Progressives and (a lack of) History

“These are unpleasant facts; I know it. But then most historical facts are unpleasant,” explains Mustapha Mond in Aldous Huxley’s Brave New World.  For that reason Huxley’s world has been scrubbed of history.  Historical knowledge can change the prescribed narrative.

The history of America, and of the British Empire more-or-less up to the founding of America, need no such scrubbing.   Sure there are unpleasant facts, but the overarching narrative has been a celebration of progress.  The affect has been very pleasant, and somewhat akin to what Huxley depicted; the American saga has fostered a widespread inculcation of the Whig interpretation of history.

The Whig Interpretation of History, expounded by Herbert Butterfield, holds that society is ever trending toward something better.  There may be bumps in the road, but the road inevitably takes us to a brighter future.  “Excelsior,” or ever upward, the state motto of New York embodies the conceit.

To paraphrase Butterfield, the Whig interpretation, validates the present and glorifies the future.  It is a faith of progress.  Armed with that faith, progressives look for change – the mark of progress.  This pursuit, and the subsequent revulsion at any notion that would “take us back,” may be hopeful, but it also reveals a lack of imagination in the progressive mind.

In Stride Toward Freedom, Martin Luther King Jr., warned that “human progress is neither automatic nor inevitable.”  Dr. King did not lack imagination.  The Whiggish view is seductive, but it is not accurate.  History is not a continual march forward.  We can, and have, lost ground, gone backward.   The Roman world gave way to the Dark Ages, the Ming dynasty was followed by wars and death.  Every advancement is not necessarily for the better.

On the political Left the Whig interpretation has been succeeded by meliorism, a belief that not only does the world ever improve, but that it can be spurred to improve faster and further by well-designed actions.  Among the meliorists, change is inherently good, progress is inevitable, thus a cautious approach to government and politics has been supplanted by a mantra that doing something is always better than doing nothing.  They deride hesitancy, reflection, and analysis as obstructionist.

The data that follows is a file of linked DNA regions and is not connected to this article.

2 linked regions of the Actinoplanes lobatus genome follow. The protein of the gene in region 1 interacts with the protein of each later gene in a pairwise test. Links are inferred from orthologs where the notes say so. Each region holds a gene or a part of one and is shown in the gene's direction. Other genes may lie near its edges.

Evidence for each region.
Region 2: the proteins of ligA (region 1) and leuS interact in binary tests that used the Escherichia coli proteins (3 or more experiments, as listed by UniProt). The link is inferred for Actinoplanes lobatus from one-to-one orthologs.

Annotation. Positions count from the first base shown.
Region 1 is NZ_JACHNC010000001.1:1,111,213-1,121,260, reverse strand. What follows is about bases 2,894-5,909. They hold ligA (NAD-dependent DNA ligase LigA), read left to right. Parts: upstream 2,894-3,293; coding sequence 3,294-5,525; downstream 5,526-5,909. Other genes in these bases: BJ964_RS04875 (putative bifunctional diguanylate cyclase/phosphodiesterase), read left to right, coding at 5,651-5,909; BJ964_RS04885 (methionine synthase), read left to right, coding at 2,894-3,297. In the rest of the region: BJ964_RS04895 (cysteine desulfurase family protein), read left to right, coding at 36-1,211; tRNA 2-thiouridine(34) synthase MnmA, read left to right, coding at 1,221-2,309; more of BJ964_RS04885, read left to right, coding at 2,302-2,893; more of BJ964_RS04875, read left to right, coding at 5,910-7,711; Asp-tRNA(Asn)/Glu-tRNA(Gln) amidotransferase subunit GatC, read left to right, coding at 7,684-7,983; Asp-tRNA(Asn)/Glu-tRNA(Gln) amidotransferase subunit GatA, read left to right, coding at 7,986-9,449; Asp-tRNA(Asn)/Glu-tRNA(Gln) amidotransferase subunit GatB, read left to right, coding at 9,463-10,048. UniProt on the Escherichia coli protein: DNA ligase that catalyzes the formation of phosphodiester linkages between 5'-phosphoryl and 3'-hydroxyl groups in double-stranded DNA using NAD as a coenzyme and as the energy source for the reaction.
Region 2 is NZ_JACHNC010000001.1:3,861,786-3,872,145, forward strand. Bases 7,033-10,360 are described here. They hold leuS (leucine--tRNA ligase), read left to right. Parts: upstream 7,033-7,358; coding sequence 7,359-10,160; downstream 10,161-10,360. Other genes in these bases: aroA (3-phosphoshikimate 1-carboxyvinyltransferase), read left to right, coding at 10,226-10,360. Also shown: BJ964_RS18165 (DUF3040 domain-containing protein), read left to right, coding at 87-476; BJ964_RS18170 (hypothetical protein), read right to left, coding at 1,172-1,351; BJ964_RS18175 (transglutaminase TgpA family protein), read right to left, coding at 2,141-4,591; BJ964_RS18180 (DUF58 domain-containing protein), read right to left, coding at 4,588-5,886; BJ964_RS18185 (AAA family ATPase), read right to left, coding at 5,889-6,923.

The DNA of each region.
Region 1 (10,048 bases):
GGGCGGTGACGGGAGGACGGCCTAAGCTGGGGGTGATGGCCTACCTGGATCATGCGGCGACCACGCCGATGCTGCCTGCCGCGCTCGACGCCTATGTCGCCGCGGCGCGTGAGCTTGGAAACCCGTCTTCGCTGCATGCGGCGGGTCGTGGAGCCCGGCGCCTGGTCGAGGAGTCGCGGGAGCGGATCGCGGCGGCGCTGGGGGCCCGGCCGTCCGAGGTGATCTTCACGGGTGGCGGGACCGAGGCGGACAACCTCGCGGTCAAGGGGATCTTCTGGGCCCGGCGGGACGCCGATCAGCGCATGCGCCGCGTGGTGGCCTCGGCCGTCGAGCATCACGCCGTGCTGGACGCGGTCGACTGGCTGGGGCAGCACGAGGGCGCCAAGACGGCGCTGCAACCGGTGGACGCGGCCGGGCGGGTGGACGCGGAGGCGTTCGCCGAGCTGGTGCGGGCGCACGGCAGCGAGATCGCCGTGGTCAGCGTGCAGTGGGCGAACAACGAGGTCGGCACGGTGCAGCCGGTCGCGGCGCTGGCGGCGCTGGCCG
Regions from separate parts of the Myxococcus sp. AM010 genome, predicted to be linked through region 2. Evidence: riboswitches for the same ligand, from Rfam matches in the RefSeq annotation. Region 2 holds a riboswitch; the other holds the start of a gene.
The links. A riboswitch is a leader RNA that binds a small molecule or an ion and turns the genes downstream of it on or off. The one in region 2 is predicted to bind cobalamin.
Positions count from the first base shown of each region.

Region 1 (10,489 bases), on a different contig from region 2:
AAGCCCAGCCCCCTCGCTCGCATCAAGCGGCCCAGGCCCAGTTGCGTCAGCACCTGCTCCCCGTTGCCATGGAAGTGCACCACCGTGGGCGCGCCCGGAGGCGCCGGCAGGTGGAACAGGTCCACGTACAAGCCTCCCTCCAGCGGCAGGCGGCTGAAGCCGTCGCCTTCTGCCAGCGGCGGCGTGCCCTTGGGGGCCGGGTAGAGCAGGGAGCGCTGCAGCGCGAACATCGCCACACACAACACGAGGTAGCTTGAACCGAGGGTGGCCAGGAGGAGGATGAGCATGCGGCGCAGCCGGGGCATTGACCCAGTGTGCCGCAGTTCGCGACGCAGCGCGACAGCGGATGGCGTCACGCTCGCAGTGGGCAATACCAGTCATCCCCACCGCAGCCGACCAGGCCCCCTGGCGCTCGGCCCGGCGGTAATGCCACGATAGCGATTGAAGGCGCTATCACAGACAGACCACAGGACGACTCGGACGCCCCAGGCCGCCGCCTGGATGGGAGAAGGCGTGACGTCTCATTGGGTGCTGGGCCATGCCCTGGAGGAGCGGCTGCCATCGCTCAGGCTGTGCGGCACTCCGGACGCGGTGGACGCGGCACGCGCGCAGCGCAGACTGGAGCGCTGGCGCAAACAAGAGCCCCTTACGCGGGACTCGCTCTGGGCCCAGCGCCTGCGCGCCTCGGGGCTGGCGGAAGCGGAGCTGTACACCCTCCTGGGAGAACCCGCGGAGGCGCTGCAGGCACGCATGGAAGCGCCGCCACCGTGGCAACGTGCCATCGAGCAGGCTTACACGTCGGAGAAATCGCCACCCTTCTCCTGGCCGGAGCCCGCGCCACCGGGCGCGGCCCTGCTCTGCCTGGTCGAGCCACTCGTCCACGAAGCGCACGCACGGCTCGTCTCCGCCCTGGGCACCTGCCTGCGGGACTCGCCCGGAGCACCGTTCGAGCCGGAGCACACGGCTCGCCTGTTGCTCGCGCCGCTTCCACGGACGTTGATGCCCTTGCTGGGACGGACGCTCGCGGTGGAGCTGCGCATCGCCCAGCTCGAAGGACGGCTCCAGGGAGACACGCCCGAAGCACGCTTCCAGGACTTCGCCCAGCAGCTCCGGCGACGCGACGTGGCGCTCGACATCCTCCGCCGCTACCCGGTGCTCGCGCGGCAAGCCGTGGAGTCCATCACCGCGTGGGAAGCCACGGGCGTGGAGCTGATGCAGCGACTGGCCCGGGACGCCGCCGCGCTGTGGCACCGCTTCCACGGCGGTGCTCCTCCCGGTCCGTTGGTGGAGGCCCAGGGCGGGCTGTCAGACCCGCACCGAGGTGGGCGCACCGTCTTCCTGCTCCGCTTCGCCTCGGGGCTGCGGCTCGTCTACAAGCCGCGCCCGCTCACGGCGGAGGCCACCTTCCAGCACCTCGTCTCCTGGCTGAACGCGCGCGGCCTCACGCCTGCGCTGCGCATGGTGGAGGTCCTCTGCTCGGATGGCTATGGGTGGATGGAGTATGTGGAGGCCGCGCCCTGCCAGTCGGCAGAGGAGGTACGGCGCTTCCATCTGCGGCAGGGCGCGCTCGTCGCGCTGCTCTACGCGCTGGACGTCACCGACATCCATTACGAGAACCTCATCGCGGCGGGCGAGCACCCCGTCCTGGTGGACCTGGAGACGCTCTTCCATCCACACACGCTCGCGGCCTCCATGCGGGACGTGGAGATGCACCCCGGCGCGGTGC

It is foolish to ignore history and dangerous to run blindly into the dark.  When we put all of our resources into rushing childishly forward we can not possibly safeguard the riches we enjoy today.


3 thoughts on “Progressives and (a lack of) History

  1. Well said (and well read) as usual. It’s only worth nothing that Butterfield’s point was one of historiography. It was long ago I read this book (on assignment from no less than an “elitist” Ivy League history department!) but I think he was critiquing the very idea of progress as a tool that’s useful for historical analysis. So far as I know, however, he was not making a normative statement on which changes in society (including those that might be desired by serious Christians like himself) might be worth essaying, or under what circumstances, or at what risk. When making judgments on what changes might be desirable to try, your (and Dr. King’s) point on lack of automaticity is key, and in my view obviously correct. And since King was what you and I would probably agree to call a progressive, I conclude that not all progressives are naive about progress, though certainly many are.

  2. Well, I wouldn’t call MLK a progressive, but he and I do agree on the universality of inalienable rights, which politically, go back to at least the Magna Carta.

    You are of course spot on about Butterfield. He was, as I recall, talking about historiography. He was making a point that the Whig view tended to affect how historiography is conducted and viewed. If correct, I think later in his life, while maintaining his criticism did note that historiography is nearly impossible to write as anything other than building to the present.

    Of course I do not think all progressives are naive about progress. I was trying to make the point that 1) the speed of progress is worthy of debate, and 2) public conditioning to accept the melioristic view can stifle meaningful critique. I should have also made the point that the latter can tempt progressive politicians to demogoguery.

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